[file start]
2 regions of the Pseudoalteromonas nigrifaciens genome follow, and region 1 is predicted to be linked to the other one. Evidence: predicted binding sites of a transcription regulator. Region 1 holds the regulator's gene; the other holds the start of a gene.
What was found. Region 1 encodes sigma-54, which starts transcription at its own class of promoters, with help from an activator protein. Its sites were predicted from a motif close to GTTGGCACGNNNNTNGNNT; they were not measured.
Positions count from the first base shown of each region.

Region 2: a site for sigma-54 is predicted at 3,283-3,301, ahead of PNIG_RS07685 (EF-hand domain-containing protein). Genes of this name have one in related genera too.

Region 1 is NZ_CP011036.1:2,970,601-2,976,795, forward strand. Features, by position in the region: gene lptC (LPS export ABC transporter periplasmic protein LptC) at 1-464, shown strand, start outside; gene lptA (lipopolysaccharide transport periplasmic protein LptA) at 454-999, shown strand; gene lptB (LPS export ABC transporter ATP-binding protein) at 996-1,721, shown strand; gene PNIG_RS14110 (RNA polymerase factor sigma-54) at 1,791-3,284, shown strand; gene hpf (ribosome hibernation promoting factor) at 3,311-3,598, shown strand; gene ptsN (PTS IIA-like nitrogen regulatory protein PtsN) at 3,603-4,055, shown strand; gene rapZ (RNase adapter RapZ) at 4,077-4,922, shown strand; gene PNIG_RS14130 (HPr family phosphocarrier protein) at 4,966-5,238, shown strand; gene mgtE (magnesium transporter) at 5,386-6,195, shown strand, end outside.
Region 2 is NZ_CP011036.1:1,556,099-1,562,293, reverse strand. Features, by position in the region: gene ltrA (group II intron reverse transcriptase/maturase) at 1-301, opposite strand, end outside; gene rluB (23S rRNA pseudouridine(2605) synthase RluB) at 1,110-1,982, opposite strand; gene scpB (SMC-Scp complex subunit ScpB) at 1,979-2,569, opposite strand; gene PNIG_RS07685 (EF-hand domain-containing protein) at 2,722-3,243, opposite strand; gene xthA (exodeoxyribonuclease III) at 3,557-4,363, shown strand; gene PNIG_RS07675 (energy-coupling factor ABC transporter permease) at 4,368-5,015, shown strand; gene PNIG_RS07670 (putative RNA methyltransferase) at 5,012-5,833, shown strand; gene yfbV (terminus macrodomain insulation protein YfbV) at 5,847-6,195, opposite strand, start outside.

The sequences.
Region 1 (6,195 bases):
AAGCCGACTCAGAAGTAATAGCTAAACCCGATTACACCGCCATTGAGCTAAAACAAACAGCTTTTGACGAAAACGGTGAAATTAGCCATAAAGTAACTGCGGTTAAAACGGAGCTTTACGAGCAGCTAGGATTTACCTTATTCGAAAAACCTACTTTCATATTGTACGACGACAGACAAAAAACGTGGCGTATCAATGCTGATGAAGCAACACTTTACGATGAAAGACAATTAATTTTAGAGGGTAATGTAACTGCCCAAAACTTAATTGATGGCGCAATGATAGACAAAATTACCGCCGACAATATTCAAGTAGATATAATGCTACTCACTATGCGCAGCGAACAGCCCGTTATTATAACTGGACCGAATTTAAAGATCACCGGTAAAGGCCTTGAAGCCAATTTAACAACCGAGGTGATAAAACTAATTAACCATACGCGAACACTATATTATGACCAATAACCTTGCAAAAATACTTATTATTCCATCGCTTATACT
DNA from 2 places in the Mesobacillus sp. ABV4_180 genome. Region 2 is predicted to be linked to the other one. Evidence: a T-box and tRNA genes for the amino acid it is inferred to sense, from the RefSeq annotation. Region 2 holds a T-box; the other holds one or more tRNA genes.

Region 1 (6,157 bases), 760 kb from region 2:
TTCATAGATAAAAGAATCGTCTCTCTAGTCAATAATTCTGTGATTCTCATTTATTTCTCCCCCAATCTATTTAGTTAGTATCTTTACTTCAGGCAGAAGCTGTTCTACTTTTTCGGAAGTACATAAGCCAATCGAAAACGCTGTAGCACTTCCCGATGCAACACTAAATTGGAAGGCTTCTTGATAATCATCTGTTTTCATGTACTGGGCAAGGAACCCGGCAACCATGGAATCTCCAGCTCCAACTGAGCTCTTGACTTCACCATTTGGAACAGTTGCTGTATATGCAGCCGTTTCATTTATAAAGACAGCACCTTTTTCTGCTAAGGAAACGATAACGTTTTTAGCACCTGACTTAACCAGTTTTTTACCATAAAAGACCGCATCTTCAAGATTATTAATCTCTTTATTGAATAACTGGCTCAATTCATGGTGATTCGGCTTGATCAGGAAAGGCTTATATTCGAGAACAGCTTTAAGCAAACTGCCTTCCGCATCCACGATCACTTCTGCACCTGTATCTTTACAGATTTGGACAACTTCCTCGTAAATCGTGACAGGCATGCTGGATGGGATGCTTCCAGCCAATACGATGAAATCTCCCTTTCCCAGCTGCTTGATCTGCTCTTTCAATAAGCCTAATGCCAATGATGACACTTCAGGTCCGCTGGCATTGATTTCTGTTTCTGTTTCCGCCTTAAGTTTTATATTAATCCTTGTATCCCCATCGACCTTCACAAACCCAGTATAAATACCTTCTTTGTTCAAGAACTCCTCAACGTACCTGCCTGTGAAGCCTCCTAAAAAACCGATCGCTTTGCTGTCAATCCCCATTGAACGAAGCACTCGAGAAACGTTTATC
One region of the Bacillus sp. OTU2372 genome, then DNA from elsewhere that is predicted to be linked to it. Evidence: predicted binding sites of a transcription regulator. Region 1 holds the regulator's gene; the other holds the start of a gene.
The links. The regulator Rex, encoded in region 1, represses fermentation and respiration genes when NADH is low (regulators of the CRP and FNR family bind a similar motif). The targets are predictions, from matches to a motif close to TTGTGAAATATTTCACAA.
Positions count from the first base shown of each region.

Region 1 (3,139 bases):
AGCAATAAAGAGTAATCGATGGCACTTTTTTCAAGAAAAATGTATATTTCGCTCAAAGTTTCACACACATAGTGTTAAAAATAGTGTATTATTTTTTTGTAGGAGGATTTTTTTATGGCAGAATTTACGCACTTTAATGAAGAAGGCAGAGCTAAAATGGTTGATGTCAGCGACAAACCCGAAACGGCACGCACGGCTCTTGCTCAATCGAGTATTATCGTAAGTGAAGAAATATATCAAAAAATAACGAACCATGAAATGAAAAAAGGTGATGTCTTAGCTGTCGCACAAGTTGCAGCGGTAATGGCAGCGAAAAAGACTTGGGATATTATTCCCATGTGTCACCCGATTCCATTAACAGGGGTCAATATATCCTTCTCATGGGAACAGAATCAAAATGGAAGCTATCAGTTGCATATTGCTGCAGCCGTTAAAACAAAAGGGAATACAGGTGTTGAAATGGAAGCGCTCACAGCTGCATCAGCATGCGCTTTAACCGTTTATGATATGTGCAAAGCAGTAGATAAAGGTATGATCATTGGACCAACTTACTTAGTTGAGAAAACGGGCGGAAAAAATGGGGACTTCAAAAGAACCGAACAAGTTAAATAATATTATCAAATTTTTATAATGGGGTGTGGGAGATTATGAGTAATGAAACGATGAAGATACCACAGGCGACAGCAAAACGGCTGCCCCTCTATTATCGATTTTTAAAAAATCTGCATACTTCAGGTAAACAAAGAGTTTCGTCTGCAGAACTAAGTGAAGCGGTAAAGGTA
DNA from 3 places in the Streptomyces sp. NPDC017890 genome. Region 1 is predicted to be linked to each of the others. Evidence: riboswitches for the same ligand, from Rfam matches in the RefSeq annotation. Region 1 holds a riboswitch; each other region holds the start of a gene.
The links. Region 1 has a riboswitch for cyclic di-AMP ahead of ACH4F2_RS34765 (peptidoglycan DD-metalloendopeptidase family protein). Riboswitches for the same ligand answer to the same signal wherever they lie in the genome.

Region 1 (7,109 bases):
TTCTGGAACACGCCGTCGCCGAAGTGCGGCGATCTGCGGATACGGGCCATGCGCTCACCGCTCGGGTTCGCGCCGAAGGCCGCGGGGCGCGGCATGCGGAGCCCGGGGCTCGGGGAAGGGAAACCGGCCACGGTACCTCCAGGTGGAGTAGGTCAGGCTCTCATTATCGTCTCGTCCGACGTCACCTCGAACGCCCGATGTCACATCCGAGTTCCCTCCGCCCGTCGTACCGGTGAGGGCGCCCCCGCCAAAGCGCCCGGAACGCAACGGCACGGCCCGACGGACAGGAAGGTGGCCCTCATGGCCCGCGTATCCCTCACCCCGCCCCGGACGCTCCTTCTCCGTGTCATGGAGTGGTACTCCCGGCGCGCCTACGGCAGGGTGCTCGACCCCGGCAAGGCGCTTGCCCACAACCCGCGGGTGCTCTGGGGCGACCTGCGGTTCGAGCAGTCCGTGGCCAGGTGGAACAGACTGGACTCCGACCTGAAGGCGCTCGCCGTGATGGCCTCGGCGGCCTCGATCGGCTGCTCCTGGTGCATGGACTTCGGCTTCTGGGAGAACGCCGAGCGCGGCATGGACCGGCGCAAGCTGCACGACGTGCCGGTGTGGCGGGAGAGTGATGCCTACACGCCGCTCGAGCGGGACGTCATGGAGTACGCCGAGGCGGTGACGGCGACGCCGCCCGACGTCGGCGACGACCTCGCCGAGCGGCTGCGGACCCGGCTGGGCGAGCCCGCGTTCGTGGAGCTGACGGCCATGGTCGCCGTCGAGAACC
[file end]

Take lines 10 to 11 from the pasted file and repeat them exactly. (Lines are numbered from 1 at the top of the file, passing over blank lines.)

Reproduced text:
DNA from 2 places in the Mesobacillus sp. ABV4_180 genome. Region 2 is predicted to be linked to the other one. Evidence: a T-box and tRNA genes for the amino acid it is inferred to sense, from the RefSeq annotation. Region 2 holds a T-box; the other holds one or more tRNA genes.

Region 1 (6,157 bases), 760 kb from region 2: